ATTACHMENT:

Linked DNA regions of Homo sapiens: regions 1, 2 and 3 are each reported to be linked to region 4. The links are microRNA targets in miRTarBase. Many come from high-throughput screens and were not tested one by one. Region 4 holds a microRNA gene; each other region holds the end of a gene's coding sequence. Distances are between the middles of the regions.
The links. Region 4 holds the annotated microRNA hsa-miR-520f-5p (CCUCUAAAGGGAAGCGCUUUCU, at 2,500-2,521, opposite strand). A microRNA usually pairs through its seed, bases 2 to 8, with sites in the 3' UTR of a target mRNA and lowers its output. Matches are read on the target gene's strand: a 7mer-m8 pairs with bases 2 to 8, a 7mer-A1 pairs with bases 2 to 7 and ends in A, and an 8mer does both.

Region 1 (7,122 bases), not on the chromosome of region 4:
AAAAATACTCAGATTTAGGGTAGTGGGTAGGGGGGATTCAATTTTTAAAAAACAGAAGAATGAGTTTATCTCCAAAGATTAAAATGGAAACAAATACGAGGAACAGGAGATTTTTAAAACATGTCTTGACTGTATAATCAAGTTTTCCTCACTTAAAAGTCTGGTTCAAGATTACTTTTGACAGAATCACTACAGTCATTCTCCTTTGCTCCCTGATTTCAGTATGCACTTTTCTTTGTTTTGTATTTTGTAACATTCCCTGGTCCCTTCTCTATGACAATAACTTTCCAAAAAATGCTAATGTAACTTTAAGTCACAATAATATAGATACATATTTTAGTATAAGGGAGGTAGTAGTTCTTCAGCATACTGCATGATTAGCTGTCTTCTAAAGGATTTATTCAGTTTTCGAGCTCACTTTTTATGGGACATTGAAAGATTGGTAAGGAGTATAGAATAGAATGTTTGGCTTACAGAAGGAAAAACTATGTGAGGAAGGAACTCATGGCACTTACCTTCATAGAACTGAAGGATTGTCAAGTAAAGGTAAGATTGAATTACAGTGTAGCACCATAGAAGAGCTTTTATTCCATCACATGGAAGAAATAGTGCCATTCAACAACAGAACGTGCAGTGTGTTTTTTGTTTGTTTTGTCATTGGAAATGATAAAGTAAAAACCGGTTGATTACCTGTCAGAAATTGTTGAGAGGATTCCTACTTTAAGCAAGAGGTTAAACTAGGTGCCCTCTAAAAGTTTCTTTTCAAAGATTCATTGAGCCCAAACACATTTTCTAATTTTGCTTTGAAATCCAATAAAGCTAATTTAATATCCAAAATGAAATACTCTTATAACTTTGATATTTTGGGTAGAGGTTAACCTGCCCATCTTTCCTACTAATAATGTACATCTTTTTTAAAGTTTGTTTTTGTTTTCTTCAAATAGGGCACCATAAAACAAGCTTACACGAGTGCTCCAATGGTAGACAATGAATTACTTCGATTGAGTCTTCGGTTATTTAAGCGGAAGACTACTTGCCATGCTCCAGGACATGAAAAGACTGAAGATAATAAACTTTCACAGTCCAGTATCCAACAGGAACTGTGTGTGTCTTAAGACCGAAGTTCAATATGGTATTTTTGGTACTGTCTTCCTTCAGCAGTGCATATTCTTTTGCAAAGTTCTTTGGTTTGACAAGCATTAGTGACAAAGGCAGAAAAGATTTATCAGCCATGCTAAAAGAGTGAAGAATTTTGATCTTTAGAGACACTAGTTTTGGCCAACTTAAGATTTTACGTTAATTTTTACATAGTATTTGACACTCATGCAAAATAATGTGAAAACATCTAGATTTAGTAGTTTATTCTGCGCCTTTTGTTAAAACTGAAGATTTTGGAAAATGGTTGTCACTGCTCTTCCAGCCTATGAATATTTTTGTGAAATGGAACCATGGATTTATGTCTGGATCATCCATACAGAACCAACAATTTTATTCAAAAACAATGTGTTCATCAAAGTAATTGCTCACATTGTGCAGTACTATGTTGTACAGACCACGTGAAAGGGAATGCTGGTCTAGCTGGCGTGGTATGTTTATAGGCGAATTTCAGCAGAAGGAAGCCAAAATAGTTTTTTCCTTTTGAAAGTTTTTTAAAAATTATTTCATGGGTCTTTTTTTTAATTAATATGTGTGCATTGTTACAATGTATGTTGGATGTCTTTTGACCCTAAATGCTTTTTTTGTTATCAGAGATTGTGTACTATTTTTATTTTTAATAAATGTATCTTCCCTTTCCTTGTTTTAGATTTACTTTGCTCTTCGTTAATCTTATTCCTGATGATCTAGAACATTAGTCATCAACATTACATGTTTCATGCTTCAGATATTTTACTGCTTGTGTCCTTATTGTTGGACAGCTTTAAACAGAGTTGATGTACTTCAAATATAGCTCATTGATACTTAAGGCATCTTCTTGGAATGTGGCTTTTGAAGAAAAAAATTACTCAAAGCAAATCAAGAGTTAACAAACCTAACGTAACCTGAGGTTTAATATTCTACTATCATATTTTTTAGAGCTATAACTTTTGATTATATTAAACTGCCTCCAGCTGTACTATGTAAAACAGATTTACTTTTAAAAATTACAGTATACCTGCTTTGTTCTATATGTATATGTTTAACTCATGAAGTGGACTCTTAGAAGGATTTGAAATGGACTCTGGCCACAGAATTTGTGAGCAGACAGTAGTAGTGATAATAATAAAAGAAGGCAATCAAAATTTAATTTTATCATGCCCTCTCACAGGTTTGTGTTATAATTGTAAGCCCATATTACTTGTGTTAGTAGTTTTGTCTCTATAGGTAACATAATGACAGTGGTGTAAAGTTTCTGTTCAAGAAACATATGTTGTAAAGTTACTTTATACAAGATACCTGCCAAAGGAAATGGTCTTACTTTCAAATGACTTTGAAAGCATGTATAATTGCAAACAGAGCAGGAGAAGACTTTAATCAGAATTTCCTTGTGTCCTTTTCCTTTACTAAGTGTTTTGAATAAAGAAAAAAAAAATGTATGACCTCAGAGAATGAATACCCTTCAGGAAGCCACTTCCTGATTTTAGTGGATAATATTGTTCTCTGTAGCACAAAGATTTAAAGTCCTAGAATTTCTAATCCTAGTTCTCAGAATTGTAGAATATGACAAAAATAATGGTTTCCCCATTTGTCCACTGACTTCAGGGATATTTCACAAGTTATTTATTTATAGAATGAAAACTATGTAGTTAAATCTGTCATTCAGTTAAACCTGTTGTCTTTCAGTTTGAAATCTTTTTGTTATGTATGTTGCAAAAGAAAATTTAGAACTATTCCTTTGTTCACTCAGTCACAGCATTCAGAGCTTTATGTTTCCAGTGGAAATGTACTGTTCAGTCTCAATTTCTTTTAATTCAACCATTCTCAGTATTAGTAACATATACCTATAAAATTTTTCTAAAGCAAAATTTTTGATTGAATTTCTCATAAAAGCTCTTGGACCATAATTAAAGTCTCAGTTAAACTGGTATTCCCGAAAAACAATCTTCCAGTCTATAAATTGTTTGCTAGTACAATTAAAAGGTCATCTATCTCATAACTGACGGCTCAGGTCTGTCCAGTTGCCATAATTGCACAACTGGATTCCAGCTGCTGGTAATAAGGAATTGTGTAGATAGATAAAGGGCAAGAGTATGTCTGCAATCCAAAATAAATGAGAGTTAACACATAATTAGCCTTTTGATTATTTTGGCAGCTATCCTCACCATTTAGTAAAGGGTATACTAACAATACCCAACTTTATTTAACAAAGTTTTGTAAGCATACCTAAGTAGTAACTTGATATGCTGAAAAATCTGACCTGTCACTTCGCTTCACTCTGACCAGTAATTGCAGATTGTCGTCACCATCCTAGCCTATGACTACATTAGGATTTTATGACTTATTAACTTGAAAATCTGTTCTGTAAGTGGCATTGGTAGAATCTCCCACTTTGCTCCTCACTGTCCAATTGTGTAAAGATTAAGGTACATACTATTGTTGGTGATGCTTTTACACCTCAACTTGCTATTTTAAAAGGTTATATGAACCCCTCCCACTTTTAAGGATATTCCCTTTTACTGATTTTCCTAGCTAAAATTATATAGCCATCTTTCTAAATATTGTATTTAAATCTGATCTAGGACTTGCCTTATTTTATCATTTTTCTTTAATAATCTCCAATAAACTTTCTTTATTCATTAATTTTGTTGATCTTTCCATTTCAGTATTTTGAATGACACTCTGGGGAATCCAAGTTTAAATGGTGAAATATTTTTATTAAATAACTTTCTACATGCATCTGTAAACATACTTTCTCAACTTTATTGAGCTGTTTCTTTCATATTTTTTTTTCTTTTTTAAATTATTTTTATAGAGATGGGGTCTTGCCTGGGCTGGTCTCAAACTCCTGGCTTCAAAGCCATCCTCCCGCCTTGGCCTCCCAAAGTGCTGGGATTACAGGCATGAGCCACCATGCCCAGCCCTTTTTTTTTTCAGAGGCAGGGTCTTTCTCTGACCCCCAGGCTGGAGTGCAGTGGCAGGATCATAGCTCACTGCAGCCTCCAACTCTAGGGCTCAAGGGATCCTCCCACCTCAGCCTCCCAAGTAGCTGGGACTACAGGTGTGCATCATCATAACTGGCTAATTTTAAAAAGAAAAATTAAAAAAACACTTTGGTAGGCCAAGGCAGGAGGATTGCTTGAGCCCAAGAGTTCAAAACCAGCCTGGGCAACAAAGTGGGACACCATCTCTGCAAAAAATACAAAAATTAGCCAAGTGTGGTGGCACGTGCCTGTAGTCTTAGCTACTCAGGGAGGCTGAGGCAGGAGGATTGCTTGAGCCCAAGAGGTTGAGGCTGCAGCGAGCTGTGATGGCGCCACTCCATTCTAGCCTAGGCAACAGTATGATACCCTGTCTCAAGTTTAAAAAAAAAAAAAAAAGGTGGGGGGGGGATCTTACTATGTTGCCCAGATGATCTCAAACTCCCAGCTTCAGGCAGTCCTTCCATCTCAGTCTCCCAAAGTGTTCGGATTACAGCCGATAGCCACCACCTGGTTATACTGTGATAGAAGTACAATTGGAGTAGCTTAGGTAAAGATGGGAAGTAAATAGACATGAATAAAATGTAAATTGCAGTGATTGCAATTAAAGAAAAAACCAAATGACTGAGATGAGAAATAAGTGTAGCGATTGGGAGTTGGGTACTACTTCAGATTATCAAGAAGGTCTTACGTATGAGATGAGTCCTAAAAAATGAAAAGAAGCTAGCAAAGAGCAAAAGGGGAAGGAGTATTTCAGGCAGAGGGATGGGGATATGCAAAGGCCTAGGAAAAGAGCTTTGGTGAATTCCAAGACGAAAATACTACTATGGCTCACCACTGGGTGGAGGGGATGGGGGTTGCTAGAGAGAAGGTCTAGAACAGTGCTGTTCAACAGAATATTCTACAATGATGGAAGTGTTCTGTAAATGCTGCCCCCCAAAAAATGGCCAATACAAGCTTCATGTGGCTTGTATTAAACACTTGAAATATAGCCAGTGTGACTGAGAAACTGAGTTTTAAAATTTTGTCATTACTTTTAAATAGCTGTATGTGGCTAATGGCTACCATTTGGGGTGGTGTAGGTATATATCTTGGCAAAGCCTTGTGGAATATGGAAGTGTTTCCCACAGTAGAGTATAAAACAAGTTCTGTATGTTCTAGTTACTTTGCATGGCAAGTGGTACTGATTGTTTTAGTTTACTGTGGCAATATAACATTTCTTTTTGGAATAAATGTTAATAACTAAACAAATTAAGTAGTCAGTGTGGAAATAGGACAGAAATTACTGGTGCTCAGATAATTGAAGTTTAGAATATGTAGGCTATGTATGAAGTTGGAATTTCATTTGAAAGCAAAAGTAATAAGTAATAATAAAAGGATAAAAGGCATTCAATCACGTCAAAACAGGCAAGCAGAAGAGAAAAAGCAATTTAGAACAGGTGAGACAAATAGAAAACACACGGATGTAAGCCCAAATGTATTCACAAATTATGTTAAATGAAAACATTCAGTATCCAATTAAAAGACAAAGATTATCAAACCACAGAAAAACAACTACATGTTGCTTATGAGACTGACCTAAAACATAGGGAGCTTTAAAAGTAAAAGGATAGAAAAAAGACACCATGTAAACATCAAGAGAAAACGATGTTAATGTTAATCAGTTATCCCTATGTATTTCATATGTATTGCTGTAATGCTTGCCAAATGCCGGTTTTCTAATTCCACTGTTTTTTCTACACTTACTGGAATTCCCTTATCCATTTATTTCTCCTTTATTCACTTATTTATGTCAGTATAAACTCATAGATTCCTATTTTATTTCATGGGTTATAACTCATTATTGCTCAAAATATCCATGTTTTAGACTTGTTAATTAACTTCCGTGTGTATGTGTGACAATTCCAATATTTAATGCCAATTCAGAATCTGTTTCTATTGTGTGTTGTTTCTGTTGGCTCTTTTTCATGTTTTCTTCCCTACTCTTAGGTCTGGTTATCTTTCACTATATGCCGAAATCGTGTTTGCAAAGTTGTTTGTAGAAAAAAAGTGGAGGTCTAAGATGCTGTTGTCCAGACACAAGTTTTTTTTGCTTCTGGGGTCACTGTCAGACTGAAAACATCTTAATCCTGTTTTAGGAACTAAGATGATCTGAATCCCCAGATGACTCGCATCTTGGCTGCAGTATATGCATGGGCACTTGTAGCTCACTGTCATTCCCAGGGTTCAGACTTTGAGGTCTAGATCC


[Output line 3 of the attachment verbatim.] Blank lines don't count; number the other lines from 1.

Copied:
Region 1 (7,122 bases), not on the chromosome of region 4: